kiersten
post #15 of 27
It was pointed out to me that another "point" in this thread is about how one can encourage intermediate skiers to improve.

I personally think it's rare to find anyone who's passion for a sport is so infectious that it inspires you to improve. The desire to improve (most times) comes from within.

kiersten
post #16 of 27
Perhaps one of the reasons is the opportunity cost of lessons. I ride my road bike or mtn bike perhaps 200 times a year. I ski maybe 25 times/yr. A ski lesson, due to its' on-the-mountain experiential nature, means I basically forgo a half day or entire day (2-4% of my annual skiing) of freedom on the mtn in exchange for the hope that I learn something that will improve my skiing in future. I can work with a cycling coach from my telephone or computer, with perhaps a visit up front to meet, ride together once for some feedback and get a proper fitting. Doesn't interfere with my bike ride.

And skiing is largely a social sport, so you've got to convince the whole crew to take a lesson, break up the crew while someone takes a lesson or just go solo that day.

Someone made the point above that skiing isn't a measured sport. Qualitative vs. quantitative, so you're probably not going to see the obsession on performance that you get in other measured sports. Maybe the penetration of coaching/lessons is high among amateur ski racers & more comparable to other sports.

Coaching in other sports: Cycling

I used to race bicycles until the early 1990's, and the formalized institution of coaching was rare at that time except among elite cyclists. Now it seems to be much more prevalent. I know a bunch of masters cyclists (with money but little time) who use a coach to max performance. I have no idea what proportion of masters cyclists at say, the Cat 1/2/3 level have coaches, but it is much more common than it was 15 years ago. Perhaps it is more important among advanced cyclists/runners/triathletes/endurance athletes than skiers because endurance sports may be more amenable to distance coaching (through coaching software, sharing performance data from heart rate monitors and power meters over the internet, low-cost conf call/chat/email communications, etc.) than cycling, but shows that the demand is there as you progress up the skill/commitment level in some sports activities. Look at Carmichael Training Systems (founded by Lance's coach) - monthly dues run from $49 to $499 for their web-based coaching programs. I don't know how many athletes they have, but must be significant. There are a number of similar coaching services (Joe Friel, etc.).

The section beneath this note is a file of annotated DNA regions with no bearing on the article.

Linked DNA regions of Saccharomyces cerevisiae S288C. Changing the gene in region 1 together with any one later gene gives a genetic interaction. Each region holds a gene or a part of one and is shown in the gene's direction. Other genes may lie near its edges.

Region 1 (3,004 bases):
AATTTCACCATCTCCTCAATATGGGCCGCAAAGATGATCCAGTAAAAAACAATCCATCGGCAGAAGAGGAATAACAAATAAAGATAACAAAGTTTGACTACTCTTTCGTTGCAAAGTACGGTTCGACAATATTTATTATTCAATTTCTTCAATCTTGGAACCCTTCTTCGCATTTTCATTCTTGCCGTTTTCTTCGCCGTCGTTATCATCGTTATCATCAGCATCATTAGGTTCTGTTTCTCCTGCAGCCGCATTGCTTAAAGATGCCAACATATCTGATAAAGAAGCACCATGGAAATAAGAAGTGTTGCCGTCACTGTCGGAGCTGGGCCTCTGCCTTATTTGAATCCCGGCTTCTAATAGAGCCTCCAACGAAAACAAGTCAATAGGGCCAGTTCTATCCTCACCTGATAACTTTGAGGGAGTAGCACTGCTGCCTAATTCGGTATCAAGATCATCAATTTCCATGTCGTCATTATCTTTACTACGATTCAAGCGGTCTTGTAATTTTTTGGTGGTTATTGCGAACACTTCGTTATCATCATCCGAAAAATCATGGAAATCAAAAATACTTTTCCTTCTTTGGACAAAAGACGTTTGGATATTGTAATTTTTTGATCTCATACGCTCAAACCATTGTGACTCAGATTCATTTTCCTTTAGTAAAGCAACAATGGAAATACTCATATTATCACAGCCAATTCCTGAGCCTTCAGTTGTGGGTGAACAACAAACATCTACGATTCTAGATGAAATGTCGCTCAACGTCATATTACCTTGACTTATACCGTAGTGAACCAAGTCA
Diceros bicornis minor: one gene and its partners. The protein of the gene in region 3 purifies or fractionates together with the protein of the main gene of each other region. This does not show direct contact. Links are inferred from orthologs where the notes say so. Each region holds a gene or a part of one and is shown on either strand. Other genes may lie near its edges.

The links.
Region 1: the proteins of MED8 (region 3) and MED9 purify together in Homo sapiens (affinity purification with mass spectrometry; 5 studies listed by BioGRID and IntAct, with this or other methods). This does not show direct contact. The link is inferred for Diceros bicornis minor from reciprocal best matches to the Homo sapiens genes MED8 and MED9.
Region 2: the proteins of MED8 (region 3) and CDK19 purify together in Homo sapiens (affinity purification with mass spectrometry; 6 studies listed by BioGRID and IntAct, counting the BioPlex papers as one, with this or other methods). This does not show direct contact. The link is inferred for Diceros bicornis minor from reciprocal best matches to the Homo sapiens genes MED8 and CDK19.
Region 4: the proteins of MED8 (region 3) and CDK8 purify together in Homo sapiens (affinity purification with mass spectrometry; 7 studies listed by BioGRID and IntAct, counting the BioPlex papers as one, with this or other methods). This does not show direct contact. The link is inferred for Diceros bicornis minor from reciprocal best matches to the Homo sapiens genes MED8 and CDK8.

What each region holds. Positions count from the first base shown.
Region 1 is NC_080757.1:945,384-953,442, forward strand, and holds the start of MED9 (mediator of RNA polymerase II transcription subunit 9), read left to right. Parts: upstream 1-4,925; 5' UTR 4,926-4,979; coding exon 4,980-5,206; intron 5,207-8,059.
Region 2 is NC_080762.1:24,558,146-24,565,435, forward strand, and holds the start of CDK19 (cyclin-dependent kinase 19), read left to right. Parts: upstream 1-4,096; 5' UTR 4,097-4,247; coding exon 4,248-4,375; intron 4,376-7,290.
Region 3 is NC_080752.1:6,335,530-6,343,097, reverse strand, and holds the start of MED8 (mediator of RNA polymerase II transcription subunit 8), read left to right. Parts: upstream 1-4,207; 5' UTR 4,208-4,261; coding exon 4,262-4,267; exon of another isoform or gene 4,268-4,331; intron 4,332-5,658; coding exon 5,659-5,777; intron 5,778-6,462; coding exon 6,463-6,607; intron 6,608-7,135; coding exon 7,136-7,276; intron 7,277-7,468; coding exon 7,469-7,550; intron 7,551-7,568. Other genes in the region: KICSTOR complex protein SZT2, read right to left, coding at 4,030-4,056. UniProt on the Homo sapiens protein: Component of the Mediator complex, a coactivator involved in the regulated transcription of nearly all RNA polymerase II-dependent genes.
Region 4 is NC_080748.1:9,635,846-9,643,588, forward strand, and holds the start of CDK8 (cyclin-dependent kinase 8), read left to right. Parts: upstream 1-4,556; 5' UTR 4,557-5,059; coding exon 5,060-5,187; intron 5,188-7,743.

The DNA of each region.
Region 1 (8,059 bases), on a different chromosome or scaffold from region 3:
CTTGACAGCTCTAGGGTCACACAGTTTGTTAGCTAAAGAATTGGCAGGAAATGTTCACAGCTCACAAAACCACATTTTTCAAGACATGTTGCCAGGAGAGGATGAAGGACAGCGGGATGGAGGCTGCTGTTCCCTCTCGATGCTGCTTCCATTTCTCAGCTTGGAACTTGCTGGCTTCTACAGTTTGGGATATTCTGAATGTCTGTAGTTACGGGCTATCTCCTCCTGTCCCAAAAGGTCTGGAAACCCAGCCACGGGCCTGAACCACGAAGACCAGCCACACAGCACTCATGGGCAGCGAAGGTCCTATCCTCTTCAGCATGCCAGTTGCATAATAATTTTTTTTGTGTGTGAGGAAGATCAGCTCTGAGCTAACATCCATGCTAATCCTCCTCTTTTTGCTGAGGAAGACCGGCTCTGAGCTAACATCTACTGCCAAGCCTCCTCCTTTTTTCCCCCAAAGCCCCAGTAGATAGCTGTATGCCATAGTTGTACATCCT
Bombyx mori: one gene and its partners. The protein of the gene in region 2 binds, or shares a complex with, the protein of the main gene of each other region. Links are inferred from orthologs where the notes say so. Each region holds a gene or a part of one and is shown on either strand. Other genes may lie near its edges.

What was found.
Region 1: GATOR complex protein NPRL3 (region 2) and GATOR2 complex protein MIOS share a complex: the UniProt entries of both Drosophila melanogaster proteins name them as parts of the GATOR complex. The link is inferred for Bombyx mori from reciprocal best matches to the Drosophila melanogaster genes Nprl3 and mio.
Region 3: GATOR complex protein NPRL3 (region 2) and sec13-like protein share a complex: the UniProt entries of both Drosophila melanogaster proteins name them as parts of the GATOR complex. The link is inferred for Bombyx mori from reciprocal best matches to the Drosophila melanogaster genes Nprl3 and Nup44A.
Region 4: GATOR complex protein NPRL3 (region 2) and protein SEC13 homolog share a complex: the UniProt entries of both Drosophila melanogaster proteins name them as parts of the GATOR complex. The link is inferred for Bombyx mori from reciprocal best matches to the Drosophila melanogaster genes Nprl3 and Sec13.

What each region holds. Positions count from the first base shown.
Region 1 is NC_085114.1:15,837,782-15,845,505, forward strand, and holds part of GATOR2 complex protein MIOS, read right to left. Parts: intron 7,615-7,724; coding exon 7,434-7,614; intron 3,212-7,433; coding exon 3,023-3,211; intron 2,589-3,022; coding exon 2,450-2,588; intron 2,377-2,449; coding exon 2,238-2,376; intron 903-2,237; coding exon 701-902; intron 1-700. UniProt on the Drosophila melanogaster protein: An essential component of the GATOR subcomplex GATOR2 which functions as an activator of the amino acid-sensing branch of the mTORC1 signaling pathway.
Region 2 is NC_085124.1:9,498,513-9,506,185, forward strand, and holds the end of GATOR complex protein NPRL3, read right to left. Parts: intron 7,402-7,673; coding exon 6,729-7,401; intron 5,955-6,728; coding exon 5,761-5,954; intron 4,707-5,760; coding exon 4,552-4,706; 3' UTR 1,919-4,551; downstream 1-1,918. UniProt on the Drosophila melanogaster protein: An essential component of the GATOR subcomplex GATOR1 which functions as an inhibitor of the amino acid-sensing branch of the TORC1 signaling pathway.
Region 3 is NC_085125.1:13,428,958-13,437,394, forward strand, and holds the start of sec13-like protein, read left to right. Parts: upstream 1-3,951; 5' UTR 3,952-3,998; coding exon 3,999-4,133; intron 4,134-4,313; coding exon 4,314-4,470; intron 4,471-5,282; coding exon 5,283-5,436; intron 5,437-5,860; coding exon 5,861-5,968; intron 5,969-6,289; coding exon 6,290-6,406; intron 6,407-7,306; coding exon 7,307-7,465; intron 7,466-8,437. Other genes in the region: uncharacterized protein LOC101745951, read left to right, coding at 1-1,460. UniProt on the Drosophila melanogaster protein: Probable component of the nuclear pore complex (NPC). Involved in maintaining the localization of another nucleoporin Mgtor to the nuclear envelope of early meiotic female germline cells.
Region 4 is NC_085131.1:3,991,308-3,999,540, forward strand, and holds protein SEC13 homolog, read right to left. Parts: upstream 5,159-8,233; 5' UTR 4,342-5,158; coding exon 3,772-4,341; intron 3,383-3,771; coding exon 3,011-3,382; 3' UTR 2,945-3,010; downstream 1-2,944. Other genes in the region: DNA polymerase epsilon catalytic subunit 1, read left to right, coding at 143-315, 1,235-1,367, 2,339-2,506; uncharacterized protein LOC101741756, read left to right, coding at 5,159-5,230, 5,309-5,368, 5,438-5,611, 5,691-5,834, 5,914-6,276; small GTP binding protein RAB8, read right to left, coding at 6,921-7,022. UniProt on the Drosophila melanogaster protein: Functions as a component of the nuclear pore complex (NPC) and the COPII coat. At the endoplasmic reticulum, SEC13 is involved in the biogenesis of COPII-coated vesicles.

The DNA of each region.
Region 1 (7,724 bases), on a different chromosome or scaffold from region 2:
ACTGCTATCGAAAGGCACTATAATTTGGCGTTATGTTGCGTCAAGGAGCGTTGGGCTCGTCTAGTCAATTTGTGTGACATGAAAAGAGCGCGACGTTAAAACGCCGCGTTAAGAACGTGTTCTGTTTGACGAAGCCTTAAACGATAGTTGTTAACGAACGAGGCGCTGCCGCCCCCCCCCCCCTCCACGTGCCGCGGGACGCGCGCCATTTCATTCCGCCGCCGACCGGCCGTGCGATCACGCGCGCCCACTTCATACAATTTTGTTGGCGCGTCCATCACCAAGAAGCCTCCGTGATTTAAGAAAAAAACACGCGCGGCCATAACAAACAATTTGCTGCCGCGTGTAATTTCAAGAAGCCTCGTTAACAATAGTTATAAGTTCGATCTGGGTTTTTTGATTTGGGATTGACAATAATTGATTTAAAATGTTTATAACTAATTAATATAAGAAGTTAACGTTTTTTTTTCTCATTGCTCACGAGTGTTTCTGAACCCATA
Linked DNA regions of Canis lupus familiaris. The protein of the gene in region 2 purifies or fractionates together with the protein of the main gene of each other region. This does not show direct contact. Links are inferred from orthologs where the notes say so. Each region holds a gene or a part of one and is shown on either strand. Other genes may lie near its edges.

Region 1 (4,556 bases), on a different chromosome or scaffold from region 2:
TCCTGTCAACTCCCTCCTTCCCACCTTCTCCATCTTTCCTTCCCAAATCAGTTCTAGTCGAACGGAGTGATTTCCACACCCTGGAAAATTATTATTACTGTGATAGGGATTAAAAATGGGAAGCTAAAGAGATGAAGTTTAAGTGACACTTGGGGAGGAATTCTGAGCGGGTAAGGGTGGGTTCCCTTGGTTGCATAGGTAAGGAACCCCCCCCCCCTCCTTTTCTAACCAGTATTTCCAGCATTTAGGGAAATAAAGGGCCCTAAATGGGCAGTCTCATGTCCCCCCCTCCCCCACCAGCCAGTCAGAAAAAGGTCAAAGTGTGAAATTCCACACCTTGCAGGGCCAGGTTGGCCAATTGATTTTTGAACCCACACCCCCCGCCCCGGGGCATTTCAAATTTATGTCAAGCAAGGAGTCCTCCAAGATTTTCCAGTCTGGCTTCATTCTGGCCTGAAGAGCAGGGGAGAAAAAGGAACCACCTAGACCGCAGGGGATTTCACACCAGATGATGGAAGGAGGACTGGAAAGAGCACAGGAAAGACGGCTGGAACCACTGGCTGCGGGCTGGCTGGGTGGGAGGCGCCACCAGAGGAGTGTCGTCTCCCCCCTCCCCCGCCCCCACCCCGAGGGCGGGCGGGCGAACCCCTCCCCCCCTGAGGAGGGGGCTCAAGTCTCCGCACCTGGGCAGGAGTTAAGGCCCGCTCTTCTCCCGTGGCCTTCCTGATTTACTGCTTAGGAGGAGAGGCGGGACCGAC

post #17 of 27
Quote:
Originally Posted by cgeib
How did that ocean of advanced skiers get there if intermediate and advanced skiers do not partake in coaching?
Bidger being a local hill, it is from Ski PE (5 days a week) which most schools within 100 miles participate in, from our great weekend kids programs which start at age 4 (very affordable), from our MSU programs (5 days a week over nine weeks, and cheap), our womens and mens programs for those that can get away, and finally because our mountain demands it if you want to really ski everywhere.

We have a tradition and culture of skiing in our area with few equals anywhere, and our area attracts good skiers like a magnet. If you talk to many of the locals that grew up skiing here, you will find that most came through one program or another. After that the mountain is happy to provide the motivation. Later, RicB.
post #18 of 27
What Ric said. Exactly.

That and Bridger being a mecca for good skiers from elsewhere.
post #19 of 27
Tennis is another sport that comes to mind where even very advanced players take regular tune up clinics and attend tune up camps.
post #20 of 27